As always, we were reminded in April of just how fortunate we are, here in Spicebush at Sea Pines, when the Heritage Classic returned, and a worldwide TV audience tuned in for six hours of postcard perfection. As up to the minute as the enjoyment we saw around us, there was also a long history behind the presence of paradise that was built here. The 55th Heritage was once again a classic example of the planning and patience, the energy and urgency, that goes into creating this neighborhood for your enjoyment. All this relaxation and celebration was precede by a tale of genius, good fortune, and hard work.
Because Spicebush at Sea Pines is described as a neighborhood wrapped in a resort – a place with the comforts of home and the diversions of America’s favorite vacation island are all put together – it should come as no surprise that folks want to come for a visit. Still, each April, when the Heritage Classic takes place right down the road from here, we remember how lucky we are to own a piece of Spicebush. The story began a while ago.
Nicklaus and the Nick of Time
Pete Dye and consultant Jack Nicklaus predicted that “only players of championship quality” would win at Harbour Town Golf Links, when they completed it just in time for the first Heritage Classic tournament. Indeed, only four of the 53 Heritage winners thus far found their first championship here. This year’s tournament chairman, Davis Love, III, is a rare Heritage favorite who began as the youngest pro to win here and went on to become the champion who has won five times.
When Harbour Town Golf Links was completed – in just 18 months – for that first Heritage in 1969, Sports Illustrated called it “nothing short of a work of art.” Even when they reached into history for the inspiration, course designer Pete Dye, course consultant Jack Nicklaus, and Sea Pines founder Charles Fraser were ahead of their time. The links design at Harbour Town anticipated by more than four decades the restoration of Pinehurst No. 2 to its original design.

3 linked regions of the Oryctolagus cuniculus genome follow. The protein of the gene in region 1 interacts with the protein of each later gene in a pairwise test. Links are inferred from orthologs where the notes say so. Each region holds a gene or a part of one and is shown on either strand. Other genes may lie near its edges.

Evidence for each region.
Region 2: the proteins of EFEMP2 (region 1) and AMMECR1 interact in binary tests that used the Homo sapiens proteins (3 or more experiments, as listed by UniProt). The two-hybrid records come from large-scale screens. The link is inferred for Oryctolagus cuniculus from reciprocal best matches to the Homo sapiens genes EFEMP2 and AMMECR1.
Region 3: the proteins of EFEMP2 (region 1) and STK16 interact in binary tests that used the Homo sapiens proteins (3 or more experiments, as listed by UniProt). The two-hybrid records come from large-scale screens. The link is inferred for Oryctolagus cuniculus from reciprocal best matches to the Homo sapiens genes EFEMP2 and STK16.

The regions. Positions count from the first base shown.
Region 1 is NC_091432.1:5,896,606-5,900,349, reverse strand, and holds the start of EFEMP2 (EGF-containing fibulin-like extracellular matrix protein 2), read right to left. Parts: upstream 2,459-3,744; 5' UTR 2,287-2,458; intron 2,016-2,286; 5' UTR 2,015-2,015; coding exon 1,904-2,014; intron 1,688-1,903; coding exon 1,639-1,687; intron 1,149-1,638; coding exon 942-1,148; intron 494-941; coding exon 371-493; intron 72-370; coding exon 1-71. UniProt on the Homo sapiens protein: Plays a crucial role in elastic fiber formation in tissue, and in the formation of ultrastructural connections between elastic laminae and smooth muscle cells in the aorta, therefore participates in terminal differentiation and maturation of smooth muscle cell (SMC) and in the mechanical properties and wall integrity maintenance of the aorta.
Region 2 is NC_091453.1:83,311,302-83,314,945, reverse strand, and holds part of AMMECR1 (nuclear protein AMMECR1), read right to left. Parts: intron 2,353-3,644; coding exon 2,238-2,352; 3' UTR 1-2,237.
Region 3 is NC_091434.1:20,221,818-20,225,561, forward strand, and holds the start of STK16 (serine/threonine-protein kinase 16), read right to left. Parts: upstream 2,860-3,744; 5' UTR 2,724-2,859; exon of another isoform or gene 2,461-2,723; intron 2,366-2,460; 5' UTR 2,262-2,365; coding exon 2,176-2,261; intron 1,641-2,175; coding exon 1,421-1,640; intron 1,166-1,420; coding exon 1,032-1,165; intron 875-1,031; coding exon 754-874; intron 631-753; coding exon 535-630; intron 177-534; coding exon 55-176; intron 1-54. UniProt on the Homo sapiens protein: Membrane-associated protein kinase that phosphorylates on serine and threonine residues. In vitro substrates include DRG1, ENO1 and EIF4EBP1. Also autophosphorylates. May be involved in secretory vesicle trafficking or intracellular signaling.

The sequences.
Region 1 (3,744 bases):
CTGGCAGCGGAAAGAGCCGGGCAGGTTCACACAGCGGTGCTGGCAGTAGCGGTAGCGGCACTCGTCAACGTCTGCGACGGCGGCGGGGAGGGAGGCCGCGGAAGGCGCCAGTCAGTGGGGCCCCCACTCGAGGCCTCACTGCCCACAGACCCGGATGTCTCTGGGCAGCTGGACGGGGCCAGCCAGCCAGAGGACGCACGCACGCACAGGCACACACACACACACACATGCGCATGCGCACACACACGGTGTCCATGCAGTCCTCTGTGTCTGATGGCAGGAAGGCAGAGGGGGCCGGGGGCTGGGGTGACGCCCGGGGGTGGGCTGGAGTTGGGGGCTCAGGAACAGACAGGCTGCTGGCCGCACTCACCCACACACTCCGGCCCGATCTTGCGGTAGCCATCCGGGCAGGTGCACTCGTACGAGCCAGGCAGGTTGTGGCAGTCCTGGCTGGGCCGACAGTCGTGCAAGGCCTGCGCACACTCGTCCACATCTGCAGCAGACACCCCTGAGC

Designed like the links of Scotland, it can’t be won with power alone, or even power primarily. Harbour Town Golf Links calls for skill with every club – and a bit of cunning, they say.
Just the Beginning
And this historic course right down the road from Spicebush is just one of three that surround us, so whether you are visiting or moving in, you can take your pick.
Heron Point, a 7,035-yard course from the back tees, offers an excellent round for the heavy hitter. With seven sets of tees, including tees for junior golfers, this Pete Dye course can be played a variety of ways, including shorter. Regardless of the approach you choose the experience is dramatic, with four holes guarded by water, fairways bounded by dense, green bulkheads and walls of wooded groves, and Dye’s sculptural way of using mounds and swales to both frame and guard the target areas. The course achieves this in the nature-friendly way pioneered by Sea Pines, such that it has won the designation of Certified Audubon Cooperative Sanctuary. It’s welcome and challenge to golfers made Heron Point the 2015 Golf Course of the Year for South Carolina, and one of Golf Digest’s “Best Places to Play.”
Atlantic Dunes, designed by Davis Love, III, is a complete reconstruction of Sea Pines’ original golf course, the historic Ocean Course. Love is a Heritage Classic favorite as a player, and so he brought special insights about the character of Harbour Town Golf to his new design. One result? Atlantic Dunes was named National Course of the Year by the National Golf Course Owner’s Association (NCGOA). The course sometimes flirts with the shoreline and sometimes embraces it, blending that beachfront with the stately pines that gave this resort.
Even though Hilton Head Island is rightfully known as one of the finest places to golf, that represents just one of the ways we enjoy “the neighborhood wrapped in a resort.” Come join us at Spicebush and discover your own favorite way to celebrate.